For example, if your boss is always impatient and in a hurry and just wants stuff done, when you go into their office, don’t sit down, fall of on a chair, and then just chitchat for 15 minutes. We’ll want to punch you in the face. You want to be able to like go in, be brief, be business-like and be gone. So you want to pay attention to different personalities and work styles so you know what works for these bosses.

For example, if you have an energizer boss, one of the qualities of this boss is they’re optimistic, they’re enthusiastic. And they’re going to come in, Pete, they’re going to be like, “Wow, let’s do this new idea. Let’s put an office on the moon.” And you’re going to be tempted to be like, “That’s dumb,” and be a wet blanket.

And so you can’t do that with that boss. You’d have to say, “Oh, that’s an interesting idea, and we may have some challenges.” So you want to know that you’re working with them and not against them in a way. So you want to find out what your boss is and adopt strategies that are going to work for that boss that doesn’t push them away from you.

Pete Mocakitis
Okay. Very good. Well, then, now I want to hear about there’s some things that are just bad behavior, you know, no matter what your work style is, things that can be disrespectful, just mean. And so how do you handle those tricky ones?

Mary Abbajay
When you’re the mean person or when your boss has the bad behavior?

Pete Mockaitis
Oh, the boss is mean, you know, the boss seems to just have little regard for you and others as human beings and steals credits, publicly shames, they’re just like all the naughty things the boss does.

Mary Abbajay
So when you have a boss that does that, you want to think about the spectrum of behavior. So on the one end, you have the good boss, they’re easy. They might do that once in a while or occasionally like be snippy. Then you have those bosses in the middle that might do this behavior frequently. Like we call those the difficult bosses, like the narcissists, the impulsive, the pushovers, we have some difficult bosses.

But then you have, on the other end of the spectrum, I put it like the red, like, “Danger, danger, Will Robinson.” We have what we call the truly terrible, and these are the psychos, the crazies, the bullies, the people that are screaming at you, the egomaniacs. Now they’re a whole another category of bosses. And with those bosses, it’s not so much about managing up as is about surviving.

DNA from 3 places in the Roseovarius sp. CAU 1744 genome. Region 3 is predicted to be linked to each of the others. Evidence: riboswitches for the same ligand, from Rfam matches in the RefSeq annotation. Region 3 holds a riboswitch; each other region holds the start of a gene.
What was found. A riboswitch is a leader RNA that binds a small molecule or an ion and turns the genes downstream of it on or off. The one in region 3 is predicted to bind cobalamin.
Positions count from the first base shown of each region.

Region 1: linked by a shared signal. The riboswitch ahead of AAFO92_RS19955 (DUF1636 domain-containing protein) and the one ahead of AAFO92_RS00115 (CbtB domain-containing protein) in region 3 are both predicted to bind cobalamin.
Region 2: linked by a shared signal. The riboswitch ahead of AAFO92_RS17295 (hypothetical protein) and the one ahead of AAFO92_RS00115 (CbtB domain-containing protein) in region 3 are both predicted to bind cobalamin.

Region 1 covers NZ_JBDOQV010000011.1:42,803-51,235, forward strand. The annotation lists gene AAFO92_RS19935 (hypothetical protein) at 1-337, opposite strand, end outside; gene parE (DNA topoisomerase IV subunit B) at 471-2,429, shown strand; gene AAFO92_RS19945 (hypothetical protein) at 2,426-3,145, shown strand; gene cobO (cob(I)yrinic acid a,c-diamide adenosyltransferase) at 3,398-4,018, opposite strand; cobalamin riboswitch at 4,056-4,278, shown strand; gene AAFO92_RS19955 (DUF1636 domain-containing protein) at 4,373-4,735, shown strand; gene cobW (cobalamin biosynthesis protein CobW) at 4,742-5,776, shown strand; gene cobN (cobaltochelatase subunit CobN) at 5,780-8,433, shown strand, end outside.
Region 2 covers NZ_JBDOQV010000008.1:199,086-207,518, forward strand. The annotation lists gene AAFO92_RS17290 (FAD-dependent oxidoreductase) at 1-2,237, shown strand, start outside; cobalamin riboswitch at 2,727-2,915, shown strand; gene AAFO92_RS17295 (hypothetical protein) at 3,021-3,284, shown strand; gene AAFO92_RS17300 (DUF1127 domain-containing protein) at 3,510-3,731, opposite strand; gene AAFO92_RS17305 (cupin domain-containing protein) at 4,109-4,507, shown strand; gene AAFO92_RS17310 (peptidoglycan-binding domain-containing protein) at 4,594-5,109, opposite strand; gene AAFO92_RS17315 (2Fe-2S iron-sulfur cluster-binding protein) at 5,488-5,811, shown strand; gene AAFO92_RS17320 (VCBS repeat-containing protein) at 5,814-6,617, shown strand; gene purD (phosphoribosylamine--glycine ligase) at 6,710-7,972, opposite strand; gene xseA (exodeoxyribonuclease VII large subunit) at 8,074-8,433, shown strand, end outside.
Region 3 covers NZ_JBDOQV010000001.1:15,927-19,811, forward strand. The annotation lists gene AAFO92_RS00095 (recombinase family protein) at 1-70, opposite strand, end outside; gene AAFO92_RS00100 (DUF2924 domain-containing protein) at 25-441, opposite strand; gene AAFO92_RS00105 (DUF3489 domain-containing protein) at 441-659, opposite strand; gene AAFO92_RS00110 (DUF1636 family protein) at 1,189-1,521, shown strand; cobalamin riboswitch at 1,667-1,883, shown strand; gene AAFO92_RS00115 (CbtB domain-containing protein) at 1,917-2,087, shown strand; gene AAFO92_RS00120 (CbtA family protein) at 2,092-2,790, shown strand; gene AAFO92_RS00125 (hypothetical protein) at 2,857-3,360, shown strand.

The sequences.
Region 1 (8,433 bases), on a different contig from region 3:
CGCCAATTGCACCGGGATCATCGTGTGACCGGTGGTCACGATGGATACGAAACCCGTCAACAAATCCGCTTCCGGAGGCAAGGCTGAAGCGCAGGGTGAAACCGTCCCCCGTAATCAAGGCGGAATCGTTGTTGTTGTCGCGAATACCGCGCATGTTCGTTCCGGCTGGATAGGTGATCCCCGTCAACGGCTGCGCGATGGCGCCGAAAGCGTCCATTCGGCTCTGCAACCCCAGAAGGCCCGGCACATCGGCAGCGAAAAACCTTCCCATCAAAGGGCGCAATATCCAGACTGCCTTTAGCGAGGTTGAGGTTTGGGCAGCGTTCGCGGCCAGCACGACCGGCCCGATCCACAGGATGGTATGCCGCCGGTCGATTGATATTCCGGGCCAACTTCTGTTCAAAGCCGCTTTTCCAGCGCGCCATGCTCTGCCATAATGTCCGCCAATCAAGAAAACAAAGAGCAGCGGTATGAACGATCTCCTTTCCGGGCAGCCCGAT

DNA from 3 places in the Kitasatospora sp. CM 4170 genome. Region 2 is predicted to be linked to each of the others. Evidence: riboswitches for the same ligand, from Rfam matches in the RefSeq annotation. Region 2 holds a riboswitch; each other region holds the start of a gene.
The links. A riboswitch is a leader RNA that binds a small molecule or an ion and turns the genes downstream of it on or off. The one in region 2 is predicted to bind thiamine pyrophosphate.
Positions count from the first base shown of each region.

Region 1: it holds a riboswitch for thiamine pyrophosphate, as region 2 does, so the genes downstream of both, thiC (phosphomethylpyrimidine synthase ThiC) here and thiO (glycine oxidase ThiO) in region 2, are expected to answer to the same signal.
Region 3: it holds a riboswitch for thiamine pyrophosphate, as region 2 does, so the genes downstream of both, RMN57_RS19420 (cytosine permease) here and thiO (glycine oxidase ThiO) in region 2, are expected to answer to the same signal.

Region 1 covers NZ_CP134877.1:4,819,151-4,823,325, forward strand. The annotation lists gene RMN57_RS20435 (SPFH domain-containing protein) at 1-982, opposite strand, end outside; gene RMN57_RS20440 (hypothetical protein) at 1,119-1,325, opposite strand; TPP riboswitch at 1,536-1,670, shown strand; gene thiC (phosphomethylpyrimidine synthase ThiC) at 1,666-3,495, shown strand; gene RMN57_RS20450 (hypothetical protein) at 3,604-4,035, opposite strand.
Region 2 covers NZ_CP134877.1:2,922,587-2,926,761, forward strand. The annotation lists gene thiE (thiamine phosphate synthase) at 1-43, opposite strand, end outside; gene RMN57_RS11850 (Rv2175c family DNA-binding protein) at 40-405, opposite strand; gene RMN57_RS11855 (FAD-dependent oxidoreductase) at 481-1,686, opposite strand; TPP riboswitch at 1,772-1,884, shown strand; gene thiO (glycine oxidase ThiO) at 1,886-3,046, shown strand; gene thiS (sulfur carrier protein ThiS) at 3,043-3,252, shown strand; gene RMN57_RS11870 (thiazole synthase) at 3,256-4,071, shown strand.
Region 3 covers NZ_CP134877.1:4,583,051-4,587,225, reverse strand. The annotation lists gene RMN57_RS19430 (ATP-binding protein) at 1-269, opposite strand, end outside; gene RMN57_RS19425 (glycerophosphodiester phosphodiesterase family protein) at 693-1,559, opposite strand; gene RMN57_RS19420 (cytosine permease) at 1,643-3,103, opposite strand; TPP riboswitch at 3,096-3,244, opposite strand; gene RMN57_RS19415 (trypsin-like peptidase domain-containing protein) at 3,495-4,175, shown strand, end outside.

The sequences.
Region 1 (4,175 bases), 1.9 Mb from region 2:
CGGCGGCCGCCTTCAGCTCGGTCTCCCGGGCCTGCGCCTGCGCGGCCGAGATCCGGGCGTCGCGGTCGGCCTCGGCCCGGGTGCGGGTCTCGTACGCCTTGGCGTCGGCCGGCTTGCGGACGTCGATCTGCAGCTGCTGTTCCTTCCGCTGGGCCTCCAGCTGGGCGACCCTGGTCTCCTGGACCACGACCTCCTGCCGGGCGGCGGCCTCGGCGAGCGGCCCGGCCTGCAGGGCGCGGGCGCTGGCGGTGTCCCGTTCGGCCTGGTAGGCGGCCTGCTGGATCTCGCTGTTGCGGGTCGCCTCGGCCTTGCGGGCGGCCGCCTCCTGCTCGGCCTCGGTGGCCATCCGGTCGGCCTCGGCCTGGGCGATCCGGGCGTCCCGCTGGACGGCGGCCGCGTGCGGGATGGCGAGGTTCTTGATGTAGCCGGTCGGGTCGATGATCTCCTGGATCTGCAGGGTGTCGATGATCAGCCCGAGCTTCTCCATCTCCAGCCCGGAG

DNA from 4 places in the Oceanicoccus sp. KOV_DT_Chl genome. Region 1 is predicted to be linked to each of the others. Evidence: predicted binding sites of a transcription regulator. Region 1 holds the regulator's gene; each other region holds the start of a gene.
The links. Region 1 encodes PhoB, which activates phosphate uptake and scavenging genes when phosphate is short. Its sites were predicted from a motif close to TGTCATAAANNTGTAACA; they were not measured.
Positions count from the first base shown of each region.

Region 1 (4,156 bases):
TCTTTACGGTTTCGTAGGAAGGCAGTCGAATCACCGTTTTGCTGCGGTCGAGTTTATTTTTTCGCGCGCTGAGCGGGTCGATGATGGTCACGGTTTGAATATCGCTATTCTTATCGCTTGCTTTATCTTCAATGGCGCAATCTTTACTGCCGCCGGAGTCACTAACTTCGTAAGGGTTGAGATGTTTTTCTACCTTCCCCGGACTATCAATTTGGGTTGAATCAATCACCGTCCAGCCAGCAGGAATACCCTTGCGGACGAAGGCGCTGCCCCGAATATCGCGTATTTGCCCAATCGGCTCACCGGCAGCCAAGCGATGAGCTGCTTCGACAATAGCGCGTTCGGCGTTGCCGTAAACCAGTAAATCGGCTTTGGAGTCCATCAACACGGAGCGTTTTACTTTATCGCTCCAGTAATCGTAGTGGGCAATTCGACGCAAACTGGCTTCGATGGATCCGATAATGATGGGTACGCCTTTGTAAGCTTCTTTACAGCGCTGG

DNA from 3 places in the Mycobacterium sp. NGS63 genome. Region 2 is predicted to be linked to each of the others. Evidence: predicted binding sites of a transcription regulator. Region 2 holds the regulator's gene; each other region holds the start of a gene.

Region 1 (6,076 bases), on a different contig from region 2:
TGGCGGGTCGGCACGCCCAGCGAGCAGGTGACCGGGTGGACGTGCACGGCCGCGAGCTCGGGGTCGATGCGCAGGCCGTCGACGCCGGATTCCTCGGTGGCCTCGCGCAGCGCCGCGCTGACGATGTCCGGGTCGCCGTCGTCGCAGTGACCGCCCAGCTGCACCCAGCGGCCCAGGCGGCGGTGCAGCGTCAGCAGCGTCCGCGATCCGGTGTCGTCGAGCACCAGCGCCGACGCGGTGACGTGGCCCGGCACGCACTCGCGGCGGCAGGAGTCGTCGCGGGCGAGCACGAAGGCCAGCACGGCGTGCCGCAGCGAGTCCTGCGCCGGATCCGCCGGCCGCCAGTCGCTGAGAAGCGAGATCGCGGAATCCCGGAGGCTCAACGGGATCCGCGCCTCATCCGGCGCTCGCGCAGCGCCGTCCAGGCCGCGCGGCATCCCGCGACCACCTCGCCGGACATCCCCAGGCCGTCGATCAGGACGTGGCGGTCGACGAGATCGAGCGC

And I talk about, I always caution people like it’s okay to quit. I think you want to talk about that later but, you know, if you have truly psycho behavior on your hands, or behavior that is just not acceptable, then you don’t have a lot of choices. You can’t do much managing up. You have to choose to protect yourself.

But if the boss is kind of snippy, well, maybe you need to look at, “Are they really snippy or are you just taking it the wrong way?” So you have to kind of assess the behavior.

Pete Mockaitis
Okay. Understood. And so then can you help us make that distinction between, well, what’s kind of tricky, okay, there’s this sort of snippy every once in a while, they’re in a mood versus truly terrible? I think it might be eye-opening for some in terms of if you can just sort of lay it out in terms of these are behaviors or examples that tend to be almost unworkable and, thus, it’s time to explore the exit.

Mary Abbajay
Yeah. So, you know, I don’t know if you’ve ever read any Eckhart Tolle. I love his stuff. He said that human beings have – he wrote The Power of Now – human beings have three choices when they’re faced with a difficult situation. Choice number one is you can change the situation or you can, choice number two is you can adapt to accept the situation, or, choice number three, is you can leave the situation.

And so when you’re talking about someone who’s truly terrible, you know, screaming, raging bully, then there’s not much you can do to change other people. There’s nothing you can do to change other people. And in terms of your choices about going to HR, for example, those are pretty risky as we’re seeing now with the MeToo, and it gets even riskier the smaller kind of business you work in.

So maybe if you work for a really large company with a robust HR department it might have some traction. Going to you boss’ boss is also a little risky. Your boss’ boss probably hired that person and they may not be as supportive as you want.

So the next choice is to accept and adapt it, right? And when the behavior is so bad, like if they are screaming at you on a daily basis, when you are feeling demeaned, when you are feeling sick, when you are physically and emotionally strung out, when you are planning your day more about how to survive than how to thrive, it may be time for you to take that third option which is to leave.